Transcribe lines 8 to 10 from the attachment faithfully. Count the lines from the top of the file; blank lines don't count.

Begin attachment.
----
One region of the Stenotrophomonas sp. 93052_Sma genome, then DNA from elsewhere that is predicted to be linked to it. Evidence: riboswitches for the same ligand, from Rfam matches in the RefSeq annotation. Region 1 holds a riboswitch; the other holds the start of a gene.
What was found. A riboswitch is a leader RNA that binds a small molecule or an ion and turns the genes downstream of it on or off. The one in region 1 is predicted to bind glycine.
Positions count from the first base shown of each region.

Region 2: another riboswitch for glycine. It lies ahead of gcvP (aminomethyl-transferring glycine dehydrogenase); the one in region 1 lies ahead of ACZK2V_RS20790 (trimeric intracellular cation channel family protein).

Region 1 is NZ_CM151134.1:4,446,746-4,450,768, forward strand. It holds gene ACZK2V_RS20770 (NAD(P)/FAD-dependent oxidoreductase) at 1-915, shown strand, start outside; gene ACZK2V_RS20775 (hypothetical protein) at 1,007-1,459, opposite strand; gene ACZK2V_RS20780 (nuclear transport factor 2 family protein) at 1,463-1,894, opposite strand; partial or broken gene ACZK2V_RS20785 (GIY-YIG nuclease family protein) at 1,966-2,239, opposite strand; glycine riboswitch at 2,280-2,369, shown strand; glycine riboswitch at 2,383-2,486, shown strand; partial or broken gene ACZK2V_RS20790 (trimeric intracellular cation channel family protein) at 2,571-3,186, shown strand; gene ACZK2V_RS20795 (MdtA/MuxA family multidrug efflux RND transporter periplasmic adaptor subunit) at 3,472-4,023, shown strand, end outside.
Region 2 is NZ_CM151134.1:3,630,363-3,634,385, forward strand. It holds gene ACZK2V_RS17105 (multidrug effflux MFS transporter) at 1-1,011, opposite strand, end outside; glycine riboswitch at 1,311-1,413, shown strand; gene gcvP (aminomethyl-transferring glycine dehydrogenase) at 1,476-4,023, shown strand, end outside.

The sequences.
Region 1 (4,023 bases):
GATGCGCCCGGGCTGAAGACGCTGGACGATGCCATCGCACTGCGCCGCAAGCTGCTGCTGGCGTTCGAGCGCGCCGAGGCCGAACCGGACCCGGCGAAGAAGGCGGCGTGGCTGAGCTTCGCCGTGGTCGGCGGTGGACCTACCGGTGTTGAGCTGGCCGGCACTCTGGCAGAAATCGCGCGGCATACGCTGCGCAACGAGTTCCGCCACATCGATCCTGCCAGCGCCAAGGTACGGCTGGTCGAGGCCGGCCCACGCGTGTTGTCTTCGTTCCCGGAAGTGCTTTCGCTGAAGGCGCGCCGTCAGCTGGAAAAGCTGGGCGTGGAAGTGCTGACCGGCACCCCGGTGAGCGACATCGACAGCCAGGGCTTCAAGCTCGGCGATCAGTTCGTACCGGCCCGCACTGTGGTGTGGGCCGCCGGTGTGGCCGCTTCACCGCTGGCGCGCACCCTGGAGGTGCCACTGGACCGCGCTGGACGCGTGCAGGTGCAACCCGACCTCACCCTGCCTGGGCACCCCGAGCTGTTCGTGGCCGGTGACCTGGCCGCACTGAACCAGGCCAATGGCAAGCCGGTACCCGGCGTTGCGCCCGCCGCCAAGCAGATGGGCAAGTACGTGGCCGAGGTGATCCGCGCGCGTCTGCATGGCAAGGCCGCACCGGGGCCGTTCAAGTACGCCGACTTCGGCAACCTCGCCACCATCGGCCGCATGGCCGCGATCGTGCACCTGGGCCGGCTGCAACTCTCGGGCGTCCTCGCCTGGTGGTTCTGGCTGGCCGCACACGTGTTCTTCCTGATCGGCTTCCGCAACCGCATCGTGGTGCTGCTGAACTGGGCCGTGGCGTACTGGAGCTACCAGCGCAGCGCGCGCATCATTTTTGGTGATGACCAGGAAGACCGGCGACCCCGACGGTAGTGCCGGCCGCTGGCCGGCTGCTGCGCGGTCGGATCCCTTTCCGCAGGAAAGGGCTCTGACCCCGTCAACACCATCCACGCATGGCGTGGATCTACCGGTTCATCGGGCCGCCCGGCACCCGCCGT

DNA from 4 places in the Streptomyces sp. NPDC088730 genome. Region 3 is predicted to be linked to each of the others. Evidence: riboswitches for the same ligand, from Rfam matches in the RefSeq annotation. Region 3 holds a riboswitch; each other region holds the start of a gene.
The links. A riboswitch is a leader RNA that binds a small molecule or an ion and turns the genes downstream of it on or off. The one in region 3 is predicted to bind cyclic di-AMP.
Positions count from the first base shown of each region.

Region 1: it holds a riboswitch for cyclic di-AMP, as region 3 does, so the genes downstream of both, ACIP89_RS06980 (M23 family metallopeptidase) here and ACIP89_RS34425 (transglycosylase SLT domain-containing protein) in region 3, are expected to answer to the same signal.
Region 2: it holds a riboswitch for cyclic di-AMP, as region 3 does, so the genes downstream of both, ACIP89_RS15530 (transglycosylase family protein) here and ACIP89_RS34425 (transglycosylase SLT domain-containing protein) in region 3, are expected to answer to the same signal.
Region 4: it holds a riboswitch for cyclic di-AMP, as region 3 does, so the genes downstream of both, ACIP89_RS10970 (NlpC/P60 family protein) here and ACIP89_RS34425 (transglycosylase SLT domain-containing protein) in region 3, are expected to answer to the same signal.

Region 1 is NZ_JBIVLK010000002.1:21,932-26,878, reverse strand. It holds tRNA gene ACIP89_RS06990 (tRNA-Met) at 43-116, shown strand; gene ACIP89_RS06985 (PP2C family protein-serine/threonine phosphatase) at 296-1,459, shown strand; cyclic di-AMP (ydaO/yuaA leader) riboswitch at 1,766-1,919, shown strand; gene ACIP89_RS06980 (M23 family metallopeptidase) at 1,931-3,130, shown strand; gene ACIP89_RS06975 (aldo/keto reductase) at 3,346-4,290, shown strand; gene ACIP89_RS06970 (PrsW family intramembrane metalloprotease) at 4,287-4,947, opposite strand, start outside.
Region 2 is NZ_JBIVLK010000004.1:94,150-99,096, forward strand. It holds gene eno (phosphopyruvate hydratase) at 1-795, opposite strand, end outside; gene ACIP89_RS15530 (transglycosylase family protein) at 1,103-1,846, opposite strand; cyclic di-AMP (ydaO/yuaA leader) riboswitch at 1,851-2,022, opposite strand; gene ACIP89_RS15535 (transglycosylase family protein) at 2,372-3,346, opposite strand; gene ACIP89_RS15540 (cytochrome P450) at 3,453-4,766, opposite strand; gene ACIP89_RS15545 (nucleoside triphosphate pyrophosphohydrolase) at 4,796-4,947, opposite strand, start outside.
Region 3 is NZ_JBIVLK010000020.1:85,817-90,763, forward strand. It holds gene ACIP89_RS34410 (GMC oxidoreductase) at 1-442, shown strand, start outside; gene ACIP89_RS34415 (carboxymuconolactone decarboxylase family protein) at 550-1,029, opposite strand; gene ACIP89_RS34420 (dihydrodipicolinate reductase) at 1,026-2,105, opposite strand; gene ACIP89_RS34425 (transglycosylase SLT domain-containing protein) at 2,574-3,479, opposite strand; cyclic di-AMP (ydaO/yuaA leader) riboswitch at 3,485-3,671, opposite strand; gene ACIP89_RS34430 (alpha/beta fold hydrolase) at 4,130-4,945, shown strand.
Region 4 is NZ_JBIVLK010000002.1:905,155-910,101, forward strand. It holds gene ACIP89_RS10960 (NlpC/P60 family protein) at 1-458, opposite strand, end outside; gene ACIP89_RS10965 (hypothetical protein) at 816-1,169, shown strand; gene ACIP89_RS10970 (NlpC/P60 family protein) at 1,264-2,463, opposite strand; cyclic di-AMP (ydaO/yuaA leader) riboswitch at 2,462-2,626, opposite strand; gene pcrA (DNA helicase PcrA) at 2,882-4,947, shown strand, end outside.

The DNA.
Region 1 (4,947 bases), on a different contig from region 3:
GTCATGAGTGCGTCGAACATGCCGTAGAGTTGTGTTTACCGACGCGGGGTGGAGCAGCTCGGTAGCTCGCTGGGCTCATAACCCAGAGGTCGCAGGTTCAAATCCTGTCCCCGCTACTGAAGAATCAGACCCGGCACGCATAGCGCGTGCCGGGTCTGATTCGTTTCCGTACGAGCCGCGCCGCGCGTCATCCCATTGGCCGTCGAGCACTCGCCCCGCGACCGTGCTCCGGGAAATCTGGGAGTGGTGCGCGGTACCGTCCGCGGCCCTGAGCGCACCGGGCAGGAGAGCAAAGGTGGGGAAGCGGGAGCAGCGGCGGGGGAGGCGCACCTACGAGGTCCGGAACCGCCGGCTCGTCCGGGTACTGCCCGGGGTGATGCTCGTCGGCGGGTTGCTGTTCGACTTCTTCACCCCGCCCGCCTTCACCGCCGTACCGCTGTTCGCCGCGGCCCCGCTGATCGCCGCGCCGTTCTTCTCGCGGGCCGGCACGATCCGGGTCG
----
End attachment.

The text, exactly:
Region 1 (4,023 bases):
GATGCGCCCGGGCTGAAGACGCTGGACGATGCCATCGCACTGCGCCGCAAGCTGCTGCTGGCGTTCGAGCGCGCCGAGGCCGAACCGGACCCGGCGAAGAAGGCGGCGTGGCTGAGCTTCGCCGTGGTCGGCGGTGGACCTACCGGTGTTGAGCTGGCCGGCACTCTGGCAGAAATCGCGCGGCATACGCTGCGCAACGAGTTCCGCCACATCGATCCTGCCAGCGCCAAGGTACGGCTGGTCGAGGCCGGCCCACGCGTGTTGTCTTCGTTCCCGGAAGTGCTTTCGCTGAAGGCGCGCCGTCAGCTGGAAAAGCTGGGCGTGGAAGTGCTGACCGGCACCCCGGTGAGCGACATCGACAGCCAGGGCTTCAAGCTCGGCGATCAGTTCGTACCGGCCCGCACTGTGGTGTGGGCCGCCGGTGTGGCCGCTTCACCGCTGGCGCGCACCCTGGAGGTGCCACTGGACCGCGCTGGACGCGTGCAGGTGCAACCCGACCTCACCCTGCCTGGGCACCCCGAGCTGTTCGTGGCCGGTGACCTGGCCGCACTGAACCAGGCCAATGGCAAGCCGGTACCCGGCGTTGCGCCCGCCGCCAAGCAGATGGGCAAGTACGTGGCCGAGGTGATCCGCGCGCGTCTGCATGGCAAGGCCGCACCGGGGCCGTTCAAGTACGCCGACTTCGGCAACCTCGCCACCATCGGCCGCATGGCCGCGATCGTGCACCTGGGCCGGCTGCAACTCTCGGGCGTCCTCGCCTGGTGGTTCTGGCTGGCCGCACACGTGTTCTTCCTGATCGGCTTCCGCAACCGCATCGTGGTGCTGCTGAACTGGGCCGTGGCGTACTGGAGCTACCAGCGCAGCGCGCGCATCATTTTTGGTGATGACCAGGAAGACCGGCGACCCCGACGGTAGTGCCGGCCGCTGGCCGGCTGCTGCGCGGTCGGATCCCTTTCCGCAGGAAAGGGCTCTGACCCCGTCAACACCATCCACGCATGGCGTGGATCTACCGGTTCATCGGGCCGCCCGGCACCCGCCGT

DNA from 4 places in the Streptomyces sp. NPDC088730 genome. Region 3 is predicted to be linked to each of the others. Evidence: riboswitches for the same ligand, from Rfam matches in the RefSeq annotation. Region 3 holds a riboswitch; each other region holds the start of a gene.